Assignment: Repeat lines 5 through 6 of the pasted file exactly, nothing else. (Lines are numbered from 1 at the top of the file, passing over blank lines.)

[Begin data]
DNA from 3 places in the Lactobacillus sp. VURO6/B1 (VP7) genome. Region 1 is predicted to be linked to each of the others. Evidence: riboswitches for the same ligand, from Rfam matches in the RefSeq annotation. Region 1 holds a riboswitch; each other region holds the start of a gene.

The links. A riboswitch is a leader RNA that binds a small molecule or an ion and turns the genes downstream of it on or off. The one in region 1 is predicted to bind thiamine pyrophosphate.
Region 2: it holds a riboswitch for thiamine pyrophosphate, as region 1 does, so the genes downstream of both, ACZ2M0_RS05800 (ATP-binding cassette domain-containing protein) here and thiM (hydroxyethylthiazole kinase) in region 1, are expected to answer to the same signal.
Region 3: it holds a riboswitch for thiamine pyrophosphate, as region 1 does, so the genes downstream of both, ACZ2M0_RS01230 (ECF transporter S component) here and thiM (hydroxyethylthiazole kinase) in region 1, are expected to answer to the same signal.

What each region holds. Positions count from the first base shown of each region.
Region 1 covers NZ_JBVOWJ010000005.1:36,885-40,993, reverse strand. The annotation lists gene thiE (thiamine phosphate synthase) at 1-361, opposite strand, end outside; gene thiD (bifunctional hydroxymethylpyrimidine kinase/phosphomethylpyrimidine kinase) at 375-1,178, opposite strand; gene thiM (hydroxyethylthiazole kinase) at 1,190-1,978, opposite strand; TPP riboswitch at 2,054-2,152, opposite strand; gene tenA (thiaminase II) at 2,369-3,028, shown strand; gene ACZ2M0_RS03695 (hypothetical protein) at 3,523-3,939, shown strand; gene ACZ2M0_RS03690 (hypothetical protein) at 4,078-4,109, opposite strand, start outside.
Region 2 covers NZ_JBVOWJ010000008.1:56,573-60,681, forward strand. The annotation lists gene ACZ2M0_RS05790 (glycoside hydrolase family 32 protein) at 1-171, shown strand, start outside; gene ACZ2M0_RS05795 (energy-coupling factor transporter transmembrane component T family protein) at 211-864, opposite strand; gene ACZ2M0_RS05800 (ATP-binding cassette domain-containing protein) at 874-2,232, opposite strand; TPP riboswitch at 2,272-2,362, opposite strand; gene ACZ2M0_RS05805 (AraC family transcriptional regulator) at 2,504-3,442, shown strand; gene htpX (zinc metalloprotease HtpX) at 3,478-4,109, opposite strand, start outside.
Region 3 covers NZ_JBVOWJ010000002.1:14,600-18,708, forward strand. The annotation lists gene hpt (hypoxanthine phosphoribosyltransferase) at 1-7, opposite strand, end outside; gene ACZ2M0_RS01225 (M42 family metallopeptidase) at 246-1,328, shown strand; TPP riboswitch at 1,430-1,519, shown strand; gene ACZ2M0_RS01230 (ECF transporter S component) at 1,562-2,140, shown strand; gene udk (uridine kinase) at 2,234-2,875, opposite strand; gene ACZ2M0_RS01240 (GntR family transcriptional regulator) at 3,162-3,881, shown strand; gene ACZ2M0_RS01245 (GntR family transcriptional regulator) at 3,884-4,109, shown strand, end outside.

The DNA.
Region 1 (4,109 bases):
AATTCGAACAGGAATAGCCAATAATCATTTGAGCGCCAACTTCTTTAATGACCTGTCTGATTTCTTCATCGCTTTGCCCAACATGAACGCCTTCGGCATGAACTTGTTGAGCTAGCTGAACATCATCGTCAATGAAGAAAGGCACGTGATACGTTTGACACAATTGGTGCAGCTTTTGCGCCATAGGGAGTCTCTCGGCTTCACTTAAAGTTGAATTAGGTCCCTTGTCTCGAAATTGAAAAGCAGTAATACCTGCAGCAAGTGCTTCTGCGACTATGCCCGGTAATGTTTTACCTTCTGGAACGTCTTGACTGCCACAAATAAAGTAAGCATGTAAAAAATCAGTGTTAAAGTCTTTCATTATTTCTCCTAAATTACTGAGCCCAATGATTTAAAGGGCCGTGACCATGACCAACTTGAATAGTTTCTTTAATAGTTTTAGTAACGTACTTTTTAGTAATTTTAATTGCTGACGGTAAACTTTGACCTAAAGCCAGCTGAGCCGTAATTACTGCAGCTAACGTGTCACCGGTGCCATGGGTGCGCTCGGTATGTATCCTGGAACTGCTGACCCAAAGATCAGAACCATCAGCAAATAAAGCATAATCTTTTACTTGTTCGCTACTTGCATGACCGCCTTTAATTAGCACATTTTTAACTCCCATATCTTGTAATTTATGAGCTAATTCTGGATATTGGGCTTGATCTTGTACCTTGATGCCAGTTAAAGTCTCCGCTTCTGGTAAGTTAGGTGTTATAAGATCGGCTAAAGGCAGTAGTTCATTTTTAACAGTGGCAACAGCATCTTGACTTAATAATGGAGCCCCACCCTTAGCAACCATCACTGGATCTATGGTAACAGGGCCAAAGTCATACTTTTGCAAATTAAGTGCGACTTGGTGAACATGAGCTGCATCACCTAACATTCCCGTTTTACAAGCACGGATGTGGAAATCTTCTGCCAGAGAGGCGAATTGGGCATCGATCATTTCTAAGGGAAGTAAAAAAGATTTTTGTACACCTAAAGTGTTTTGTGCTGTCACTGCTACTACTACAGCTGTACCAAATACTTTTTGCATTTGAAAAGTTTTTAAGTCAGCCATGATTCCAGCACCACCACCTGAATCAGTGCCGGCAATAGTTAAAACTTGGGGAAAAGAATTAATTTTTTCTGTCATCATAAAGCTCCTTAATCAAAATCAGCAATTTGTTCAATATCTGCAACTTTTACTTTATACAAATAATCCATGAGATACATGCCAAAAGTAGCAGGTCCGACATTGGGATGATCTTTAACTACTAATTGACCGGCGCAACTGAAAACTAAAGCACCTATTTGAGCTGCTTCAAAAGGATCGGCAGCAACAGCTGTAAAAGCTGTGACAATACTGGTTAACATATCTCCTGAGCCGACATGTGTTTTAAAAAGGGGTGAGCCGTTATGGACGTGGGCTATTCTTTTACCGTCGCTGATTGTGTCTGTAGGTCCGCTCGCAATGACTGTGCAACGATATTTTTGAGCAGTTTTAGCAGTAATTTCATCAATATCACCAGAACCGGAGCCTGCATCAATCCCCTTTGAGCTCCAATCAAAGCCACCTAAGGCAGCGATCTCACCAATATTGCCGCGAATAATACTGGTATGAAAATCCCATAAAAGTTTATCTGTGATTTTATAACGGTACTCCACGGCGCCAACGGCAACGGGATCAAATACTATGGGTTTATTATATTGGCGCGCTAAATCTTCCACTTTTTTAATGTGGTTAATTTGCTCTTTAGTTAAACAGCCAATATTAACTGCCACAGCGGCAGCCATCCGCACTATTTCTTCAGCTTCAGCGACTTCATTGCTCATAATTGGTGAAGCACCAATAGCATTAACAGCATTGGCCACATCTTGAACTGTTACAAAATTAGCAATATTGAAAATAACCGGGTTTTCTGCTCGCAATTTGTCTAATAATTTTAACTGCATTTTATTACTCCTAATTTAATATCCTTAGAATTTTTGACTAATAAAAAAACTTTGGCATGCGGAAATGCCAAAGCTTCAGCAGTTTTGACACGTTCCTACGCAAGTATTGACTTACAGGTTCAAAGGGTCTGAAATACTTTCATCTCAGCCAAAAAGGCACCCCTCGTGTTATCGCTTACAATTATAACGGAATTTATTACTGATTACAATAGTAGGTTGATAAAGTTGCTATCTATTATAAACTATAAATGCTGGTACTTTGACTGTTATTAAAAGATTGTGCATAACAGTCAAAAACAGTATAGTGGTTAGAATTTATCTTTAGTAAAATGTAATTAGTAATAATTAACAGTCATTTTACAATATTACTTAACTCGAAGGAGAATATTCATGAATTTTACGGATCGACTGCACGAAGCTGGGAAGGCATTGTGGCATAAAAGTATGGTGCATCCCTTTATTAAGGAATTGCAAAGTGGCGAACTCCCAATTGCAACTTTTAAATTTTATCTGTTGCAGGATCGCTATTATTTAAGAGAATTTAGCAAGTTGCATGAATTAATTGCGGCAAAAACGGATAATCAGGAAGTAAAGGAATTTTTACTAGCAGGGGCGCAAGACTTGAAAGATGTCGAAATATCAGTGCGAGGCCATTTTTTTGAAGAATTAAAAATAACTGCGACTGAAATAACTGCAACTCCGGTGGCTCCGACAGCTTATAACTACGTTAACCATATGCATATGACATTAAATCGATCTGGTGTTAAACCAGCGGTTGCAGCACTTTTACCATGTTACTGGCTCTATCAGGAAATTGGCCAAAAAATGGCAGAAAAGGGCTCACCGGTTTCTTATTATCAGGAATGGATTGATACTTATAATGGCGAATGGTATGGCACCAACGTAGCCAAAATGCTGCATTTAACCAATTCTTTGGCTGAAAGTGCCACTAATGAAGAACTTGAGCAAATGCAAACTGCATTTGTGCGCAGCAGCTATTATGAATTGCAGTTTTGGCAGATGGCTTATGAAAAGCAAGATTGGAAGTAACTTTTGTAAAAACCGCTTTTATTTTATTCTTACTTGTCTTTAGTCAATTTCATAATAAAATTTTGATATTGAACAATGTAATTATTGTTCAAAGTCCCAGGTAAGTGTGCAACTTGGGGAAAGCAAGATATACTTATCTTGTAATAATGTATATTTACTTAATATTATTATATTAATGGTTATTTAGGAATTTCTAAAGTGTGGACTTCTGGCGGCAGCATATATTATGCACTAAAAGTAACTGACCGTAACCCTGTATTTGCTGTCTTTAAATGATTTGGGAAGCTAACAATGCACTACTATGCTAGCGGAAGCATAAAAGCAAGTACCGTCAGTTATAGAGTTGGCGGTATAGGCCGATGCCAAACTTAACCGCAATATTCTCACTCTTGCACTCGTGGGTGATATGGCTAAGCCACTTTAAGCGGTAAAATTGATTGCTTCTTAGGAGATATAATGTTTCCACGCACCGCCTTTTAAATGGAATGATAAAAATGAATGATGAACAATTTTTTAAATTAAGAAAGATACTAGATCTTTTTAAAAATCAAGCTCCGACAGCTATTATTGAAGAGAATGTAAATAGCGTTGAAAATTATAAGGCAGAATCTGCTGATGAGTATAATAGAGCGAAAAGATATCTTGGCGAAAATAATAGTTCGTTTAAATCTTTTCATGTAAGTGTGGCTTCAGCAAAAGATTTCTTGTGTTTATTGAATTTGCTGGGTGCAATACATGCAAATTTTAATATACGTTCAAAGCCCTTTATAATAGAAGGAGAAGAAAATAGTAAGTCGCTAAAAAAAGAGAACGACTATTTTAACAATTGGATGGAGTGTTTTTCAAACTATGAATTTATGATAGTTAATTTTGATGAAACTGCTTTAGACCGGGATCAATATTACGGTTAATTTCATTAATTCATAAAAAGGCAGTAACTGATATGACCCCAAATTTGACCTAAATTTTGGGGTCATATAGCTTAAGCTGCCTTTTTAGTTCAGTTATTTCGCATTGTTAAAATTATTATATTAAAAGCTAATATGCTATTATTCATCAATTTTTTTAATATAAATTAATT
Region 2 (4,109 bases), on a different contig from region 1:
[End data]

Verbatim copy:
What each region holds. Positions count from the first base shown of each region.
Region 1 covers NZ_JBVOWJ010000005.1:36,885-40,993, reverse strand. The annotation lists gene thiE (thiamine phosphate synthase) at 1-361, opposite strand, end outside; gene thiD (bifunctional hydroxymethylpyrimidine kinase/phosphomethylpyrimidine kinase) at 375-1,178, opposite strand; gene thiM (hydroxyethylthiazole kinase) at 1,190-1,978, opposite strand; TPP riboswitch at 2,054-2,152, opposite strand; gene tenA (thiaminase II) at 2,369-3,028, shown strand; gene ACZ2M0_RS03695 (hypothetical protein) at 3,523-3,939, shown strand; gene ACZ2M0_RS03690 (hypothetical protein) at 4,078-4,109, opposite strand, start outside.